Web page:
[Madison, WI] – In case you missed it, Fox 6 News revealed on Sunday that Gov. Tony Evers’ office is shielding the public from access to Gov. Tony Evers’ emails.

“It’s clear that Gov. Evers has no interest in upholding Wisconsin’s open records laws or his supposed commitment to transparency,” said Mark Jefferson, Executive Director of the Republican Party of Wisconsin. “In addition to rolling back Walker-era reforms that ensured state government was more transparent, Gov. Evers is also refusing to comply with open records law. Gov. Evers should be held accountable for his refusal to comply with the law and Wisconsinites should be concerned that Evers is trying to hide what he is—or isn’t—doing from the public.”

Read the full write-up here, watch the full-story here, or find excerpts below.

Denied: Staff shields Governor Tony Evers’ emails from public access
Fox 6 News
Amanda St. Hilaire
November 10, 2019

Governor Tony Evers’ office is denying open records requests for his emails. The governor’s attorney says the decision saves taxpayer resources; transparency advocates say they’re worried about the erosion of the public’s right to know.

“If you want to see what government is up to, you have to see the emails that they are sending,” Wisconsin Freedom of Information Council President Bill Lueders said. “I don’t think [this denial] is a legal interpretation of our open records law.”

After nearly two months of trying to obtain the public records, FOX6 took the request straight to Governor Evers.

In September, the FOX6 Investigators requested just over four weeks of emails to and from Governor Tony Evers and his chief of staff, Maggie Gau. Assistant legal counsel Erin Deeley denied the request. FOX6 narrowed the request to emails from one week; Deeley sent another denial letter.

Finally, the FOX6 Investigators asked for just Governor Evers’ emails from just one day.

Denied.

“It’s part of a concerted effort, unfortunately, to come up with ways to limit public access,” Schott, Bublitz & Engel open records attorney April Barker said.

FOX6 showed Barker and Lueders correspondence from the Governor’s Office. They said the Governor’s Office’s legal interpretation violates the spirit, and perhaps the letter, of Wisconsin’s open records law.

“I’ve reviewed your request to the Governor’s Office and the responses you have received,” Lueders said. “It looks to me like the office is trying to parse the language of the law in order to not give you records. What it should be doing is to try to find some reason to say yes to your request.”

In several conversations, Evers’ staff and state department legal counsel misquoted the law as saying a request needs a “reasonable limitation as to subject matter and length of time.” The confusion appears to come from the Department of Justice Public Records Law Compliance Guide, which uses the phrase “subject matter and length of time,” referencing a 1997 court ruling that a request for tape and transcripts of three hours of 911 calls on 60 channels is not reasonably specific.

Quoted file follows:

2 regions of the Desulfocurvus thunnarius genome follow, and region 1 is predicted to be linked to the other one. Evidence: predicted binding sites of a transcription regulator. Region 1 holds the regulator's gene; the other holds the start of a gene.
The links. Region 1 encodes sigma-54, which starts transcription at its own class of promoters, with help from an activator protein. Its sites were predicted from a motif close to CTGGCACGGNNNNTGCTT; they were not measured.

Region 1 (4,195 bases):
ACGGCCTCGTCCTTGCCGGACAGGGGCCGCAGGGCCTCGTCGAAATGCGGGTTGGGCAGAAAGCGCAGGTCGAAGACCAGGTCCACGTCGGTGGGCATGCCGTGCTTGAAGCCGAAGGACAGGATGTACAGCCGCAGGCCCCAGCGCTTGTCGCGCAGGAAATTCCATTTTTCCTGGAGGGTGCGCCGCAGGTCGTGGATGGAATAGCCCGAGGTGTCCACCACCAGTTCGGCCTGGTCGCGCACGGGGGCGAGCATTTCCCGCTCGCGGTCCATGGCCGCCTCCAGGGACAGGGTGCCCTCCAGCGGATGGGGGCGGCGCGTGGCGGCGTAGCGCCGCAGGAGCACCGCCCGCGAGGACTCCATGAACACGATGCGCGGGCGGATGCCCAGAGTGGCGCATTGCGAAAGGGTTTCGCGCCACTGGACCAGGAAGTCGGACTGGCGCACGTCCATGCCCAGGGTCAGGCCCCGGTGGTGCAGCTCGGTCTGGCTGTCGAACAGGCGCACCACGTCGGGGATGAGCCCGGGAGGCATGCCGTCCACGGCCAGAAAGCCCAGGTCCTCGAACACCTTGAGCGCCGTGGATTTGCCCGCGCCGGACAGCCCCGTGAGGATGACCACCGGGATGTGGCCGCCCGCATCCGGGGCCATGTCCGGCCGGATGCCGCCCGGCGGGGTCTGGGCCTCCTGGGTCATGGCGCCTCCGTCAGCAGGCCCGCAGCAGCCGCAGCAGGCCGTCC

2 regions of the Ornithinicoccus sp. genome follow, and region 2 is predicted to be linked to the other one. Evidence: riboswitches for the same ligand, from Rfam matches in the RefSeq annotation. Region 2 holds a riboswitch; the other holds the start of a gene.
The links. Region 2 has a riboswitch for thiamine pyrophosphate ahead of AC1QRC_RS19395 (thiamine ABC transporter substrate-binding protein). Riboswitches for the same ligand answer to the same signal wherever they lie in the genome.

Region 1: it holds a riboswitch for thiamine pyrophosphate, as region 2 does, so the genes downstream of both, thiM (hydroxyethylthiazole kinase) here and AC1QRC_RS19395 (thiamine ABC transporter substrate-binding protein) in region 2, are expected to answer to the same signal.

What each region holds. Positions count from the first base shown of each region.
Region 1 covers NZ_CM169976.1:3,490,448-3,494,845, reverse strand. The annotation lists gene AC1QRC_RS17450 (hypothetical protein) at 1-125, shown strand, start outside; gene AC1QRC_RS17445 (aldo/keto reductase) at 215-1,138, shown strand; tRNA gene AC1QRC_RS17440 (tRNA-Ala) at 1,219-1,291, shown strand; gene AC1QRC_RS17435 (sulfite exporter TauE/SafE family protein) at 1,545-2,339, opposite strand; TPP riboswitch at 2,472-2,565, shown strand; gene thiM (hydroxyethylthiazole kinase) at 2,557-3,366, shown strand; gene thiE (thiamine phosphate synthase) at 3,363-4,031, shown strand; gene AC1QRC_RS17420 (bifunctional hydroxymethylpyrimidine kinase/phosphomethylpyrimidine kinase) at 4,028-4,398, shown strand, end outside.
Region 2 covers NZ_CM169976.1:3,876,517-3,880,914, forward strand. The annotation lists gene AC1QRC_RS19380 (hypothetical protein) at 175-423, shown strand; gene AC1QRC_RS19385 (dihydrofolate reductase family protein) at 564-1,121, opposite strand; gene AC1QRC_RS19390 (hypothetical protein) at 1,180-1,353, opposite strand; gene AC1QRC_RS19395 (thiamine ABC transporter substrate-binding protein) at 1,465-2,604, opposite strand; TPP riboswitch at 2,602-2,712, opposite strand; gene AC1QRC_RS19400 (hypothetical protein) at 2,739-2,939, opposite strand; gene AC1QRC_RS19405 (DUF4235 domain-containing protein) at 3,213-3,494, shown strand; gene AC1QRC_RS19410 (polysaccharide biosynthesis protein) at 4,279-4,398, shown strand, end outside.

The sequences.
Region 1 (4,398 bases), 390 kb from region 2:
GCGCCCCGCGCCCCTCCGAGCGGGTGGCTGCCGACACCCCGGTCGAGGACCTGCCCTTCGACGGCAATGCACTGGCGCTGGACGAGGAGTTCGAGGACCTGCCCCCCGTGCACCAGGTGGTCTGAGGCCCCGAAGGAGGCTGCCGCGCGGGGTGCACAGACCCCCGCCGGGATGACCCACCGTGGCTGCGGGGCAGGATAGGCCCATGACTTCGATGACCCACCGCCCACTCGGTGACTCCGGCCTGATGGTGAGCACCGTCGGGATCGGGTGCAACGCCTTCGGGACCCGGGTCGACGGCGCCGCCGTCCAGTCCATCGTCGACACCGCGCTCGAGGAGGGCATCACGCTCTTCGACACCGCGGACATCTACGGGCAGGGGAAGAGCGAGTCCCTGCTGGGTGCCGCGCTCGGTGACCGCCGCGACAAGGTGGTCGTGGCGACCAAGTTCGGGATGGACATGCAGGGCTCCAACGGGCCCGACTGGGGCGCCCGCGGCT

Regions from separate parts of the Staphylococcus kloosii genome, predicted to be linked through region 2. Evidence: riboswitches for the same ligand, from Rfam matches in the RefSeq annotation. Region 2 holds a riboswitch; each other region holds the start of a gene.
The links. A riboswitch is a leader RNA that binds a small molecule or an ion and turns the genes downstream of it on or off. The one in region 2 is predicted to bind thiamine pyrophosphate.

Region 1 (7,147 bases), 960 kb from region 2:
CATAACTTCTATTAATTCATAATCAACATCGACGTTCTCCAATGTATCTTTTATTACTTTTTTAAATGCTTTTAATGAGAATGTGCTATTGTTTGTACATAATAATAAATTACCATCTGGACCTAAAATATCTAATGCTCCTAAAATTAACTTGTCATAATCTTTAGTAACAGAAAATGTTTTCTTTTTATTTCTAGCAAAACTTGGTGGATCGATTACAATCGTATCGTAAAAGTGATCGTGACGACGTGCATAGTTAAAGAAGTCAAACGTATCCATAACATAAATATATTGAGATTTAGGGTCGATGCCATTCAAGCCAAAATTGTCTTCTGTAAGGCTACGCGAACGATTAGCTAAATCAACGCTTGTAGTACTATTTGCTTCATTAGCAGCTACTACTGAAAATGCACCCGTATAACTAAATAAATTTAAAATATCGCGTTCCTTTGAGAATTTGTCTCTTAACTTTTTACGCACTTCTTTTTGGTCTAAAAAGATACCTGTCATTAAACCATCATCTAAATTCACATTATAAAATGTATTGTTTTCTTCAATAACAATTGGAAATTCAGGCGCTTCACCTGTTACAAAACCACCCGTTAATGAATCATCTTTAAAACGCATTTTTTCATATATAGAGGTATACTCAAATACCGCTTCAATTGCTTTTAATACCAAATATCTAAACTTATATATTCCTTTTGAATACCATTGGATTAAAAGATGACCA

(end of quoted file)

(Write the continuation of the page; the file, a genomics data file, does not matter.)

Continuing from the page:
FOX6 informed the Governor’s Office it was running a story about the refusal to release Evers’ emails from a one-day time frame. Evers’ office asked for clarification about the story, but did not provide a statement or any other kind of response.

After the deadline for response passed, FOX6 reporter Amanda St. Hilaire went to a press conference about healthcare to ask Governor Evers about his emails.

Amanda St. Hilaire: “Governor, you’ve said that you are committed to transparency, so why is your office denying our request for one day’s worth of your emails?”

Governor Evers: “When? No, I have no idea.”

St. Hilaire: “No one’s told you?

Evers: “No.”

FOX6 explained the request.

Evers: “Oh, that’ll be pretty, pretty boring I’ll tell ya. If I do one email a day, that’s an extraordinary day. So, we’ll work on that.”

St. Hilaire: “So you think the public should be able to see one day’s worth of your emails?”

Evers: “Yeah. It’s pretty boring. I mean, I can’t remember sending an email all week.”

The FOX6 Investigators cannot verify Evers’ claim because minutes after the press conference, Evers’ deputy chief of staff Melissa Baldauff said the line of questioning was in “poor form,” and there were no plans to grant the request for the governor’s emails.

FOX6 later sent an email to Baldauff and assistant legal counsel Erin Deeley asking if the Governor’s Office would follow through on the governor’s statement that the public should be able to see one day’s worth of his emails.

Deeley responded one week later. Despite the governor’s public statements, his office continues to refuse to release his emails from one day.

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